Beyond Love and Loyalty: the Letters of Thomas Wolfe and Elizabeth Nowell, Together With 'no More Rivers,' a Story by Thomas Wolfe
Paperback ISBN: 0807857408
Letters--mostly of the nuts-and-bolts, practical variety--between Thomas Wolfe and his literary agent, Elizabeth Nowell. Nowell served as Wolfe's editor for many of his short stories, paring them down to make them acceptable to magazines. Oddly enough, his attitude toward her was grateful rather than adversarial, and their deep mutual respect is clearly evident in these letters. A UNC Press Enduring Edition -- UNC Press Enduring Editions use the latest in digital technology to make available again books from our distinguished backlist that were previously out of print. These editions are published unaltered from the original, and are presented in affordable paperback formats, bringing readers both historical and cultural value.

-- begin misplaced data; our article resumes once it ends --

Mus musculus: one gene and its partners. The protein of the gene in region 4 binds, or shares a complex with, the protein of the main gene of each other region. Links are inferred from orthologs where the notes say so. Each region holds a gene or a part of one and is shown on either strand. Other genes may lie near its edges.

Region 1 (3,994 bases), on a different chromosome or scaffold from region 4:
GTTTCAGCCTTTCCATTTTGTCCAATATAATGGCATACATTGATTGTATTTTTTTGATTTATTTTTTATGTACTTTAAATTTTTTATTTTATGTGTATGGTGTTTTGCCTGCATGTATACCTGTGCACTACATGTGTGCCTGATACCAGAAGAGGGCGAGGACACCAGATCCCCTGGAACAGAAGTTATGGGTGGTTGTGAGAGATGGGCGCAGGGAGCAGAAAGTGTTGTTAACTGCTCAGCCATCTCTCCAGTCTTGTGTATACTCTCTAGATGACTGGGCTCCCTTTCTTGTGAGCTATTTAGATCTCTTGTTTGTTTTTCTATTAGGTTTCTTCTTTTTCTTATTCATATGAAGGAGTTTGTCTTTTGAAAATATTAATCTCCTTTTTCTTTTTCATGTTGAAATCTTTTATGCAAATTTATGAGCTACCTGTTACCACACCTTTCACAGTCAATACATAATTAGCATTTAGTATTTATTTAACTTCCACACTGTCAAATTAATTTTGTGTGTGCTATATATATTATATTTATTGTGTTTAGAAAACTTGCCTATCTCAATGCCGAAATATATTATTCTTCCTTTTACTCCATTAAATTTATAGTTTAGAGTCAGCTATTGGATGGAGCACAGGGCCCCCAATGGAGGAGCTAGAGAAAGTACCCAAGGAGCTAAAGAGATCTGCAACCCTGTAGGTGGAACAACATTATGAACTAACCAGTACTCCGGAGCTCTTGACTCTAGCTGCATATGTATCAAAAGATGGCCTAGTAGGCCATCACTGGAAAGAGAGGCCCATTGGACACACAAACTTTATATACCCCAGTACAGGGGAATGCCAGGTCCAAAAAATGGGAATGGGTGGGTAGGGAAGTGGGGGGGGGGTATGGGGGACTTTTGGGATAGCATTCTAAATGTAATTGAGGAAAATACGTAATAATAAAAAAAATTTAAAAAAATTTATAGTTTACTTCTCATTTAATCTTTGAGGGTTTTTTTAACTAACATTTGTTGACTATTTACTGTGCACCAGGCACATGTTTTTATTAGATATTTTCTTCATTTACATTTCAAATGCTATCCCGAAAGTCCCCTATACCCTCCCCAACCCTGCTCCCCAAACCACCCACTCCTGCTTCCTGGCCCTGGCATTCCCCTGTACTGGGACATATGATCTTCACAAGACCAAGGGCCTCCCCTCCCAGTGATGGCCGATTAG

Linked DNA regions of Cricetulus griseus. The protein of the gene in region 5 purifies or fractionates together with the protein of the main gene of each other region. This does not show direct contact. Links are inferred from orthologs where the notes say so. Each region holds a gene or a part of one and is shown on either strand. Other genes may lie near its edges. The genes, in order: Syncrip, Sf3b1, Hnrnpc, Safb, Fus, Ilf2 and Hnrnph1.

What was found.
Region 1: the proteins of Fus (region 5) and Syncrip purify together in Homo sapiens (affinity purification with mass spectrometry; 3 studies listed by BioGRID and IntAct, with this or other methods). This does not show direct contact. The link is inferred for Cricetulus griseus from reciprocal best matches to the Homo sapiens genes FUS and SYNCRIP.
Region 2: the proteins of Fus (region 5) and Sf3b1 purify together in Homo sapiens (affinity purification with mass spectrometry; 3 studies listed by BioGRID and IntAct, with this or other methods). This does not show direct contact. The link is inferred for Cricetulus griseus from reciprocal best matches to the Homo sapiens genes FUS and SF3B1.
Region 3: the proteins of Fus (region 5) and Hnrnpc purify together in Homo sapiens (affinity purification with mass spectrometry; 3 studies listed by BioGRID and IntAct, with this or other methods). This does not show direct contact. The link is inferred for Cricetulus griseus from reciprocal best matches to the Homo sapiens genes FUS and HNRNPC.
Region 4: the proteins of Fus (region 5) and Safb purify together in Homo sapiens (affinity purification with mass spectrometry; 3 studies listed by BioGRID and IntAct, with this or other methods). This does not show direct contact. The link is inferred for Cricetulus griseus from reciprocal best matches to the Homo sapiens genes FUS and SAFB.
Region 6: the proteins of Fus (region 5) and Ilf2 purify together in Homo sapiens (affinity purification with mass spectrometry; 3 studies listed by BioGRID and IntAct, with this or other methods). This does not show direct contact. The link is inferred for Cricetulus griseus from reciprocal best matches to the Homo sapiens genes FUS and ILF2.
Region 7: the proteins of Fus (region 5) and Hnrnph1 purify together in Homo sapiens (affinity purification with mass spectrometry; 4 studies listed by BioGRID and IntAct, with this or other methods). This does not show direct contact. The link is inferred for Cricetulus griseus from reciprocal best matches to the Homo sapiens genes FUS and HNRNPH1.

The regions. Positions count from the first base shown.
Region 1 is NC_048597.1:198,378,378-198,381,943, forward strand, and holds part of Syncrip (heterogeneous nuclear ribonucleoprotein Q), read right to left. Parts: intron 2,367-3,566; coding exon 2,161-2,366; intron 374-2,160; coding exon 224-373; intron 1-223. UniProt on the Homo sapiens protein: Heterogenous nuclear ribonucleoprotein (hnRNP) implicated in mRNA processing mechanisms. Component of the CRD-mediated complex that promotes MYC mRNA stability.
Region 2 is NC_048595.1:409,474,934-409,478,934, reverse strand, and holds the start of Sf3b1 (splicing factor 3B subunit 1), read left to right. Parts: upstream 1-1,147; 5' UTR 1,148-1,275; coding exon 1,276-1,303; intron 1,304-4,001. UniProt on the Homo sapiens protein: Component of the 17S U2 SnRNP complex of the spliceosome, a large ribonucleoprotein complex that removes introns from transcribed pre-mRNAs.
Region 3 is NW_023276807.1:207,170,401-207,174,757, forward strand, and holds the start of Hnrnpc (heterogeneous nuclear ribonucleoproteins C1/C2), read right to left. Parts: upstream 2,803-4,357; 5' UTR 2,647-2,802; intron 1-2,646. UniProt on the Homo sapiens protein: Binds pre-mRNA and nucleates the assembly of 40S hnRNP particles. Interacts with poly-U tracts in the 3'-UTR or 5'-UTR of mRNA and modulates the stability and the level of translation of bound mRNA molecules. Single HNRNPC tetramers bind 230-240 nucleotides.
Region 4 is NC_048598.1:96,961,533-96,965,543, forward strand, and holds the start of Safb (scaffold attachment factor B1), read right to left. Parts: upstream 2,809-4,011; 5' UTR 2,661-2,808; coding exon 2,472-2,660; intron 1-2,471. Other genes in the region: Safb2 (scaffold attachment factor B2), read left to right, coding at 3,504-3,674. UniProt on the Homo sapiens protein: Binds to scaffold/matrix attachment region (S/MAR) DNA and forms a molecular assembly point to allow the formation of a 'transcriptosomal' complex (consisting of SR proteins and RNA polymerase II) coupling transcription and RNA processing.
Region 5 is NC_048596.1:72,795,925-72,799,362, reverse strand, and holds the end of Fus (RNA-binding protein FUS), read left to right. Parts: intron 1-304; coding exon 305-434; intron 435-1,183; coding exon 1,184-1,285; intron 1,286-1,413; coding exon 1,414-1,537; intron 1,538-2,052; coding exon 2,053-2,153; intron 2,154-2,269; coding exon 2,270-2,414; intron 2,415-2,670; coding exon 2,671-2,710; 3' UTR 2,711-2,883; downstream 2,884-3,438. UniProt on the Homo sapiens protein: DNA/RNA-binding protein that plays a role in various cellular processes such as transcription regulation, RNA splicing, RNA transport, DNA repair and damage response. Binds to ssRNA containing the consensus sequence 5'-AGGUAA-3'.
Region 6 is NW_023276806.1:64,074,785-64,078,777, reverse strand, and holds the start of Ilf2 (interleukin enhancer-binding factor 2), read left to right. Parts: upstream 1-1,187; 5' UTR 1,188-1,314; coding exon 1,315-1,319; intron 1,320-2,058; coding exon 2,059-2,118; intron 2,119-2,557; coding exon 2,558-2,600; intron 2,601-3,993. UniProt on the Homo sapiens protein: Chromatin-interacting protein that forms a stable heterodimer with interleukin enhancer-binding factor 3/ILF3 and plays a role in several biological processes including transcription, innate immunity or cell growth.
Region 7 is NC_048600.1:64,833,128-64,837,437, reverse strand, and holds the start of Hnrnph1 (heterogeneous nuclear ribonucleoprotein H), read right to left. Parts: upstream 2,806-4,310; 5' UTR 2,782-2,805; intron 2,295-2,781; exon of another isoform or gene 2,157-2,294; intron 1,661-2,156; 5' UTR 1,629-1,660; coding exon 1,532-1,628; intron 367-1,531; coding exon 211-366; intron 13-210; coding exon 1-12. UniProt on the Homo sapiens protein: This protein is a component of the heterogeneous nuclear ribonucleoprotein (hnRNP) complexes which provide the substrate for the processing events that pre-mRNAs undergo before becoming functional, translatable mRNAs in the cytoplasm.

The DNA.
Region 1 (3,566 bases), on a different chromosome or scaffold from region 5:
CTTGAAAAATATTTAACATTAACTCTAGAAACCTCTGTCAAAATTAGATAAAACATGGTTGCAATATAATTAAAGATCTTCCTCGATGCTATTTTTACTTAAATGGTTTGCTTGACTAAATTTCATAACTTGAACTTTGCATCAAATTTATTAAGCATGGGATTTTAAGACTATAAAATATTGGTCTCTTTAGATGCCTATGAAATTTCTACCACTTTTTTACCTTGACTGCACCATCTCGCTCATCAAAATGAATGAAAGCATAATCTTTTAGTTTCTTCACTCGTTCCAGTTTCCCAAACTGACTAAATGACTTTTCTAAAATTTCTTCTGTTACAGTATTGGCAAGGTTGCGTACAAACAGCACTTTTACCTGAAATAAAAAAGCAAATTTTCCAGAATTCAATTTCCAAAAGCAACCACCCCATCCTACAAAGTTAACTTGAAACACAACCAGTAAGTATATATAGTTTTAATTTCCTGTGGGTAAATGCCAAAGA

Dear Jay, Love Dad
Bud Wilkinson's Letters to His Son
Paperback ISBN: 0806146516
Beginning with the first letter Bud wrote when Jay left home, this collection shows a father guiding his son toward his own path while stressing the importance of service to others. The embodiment of the scholar-athlete, Bud mixes encouragement with intellectual discussions. When Jay reads American philosopher William James for a class at Duke University, his father, a serious student of literature, reads the book, too, and uses its insights to help Jay deal with the challenges of his freshman year. Bud writes about his own challenges, as well, including his debate over whether to accept the Kennedy administration’s invitation to head the President’s Council on Physical Fitness. Jay’s comments about each of these letters provide context and further insight.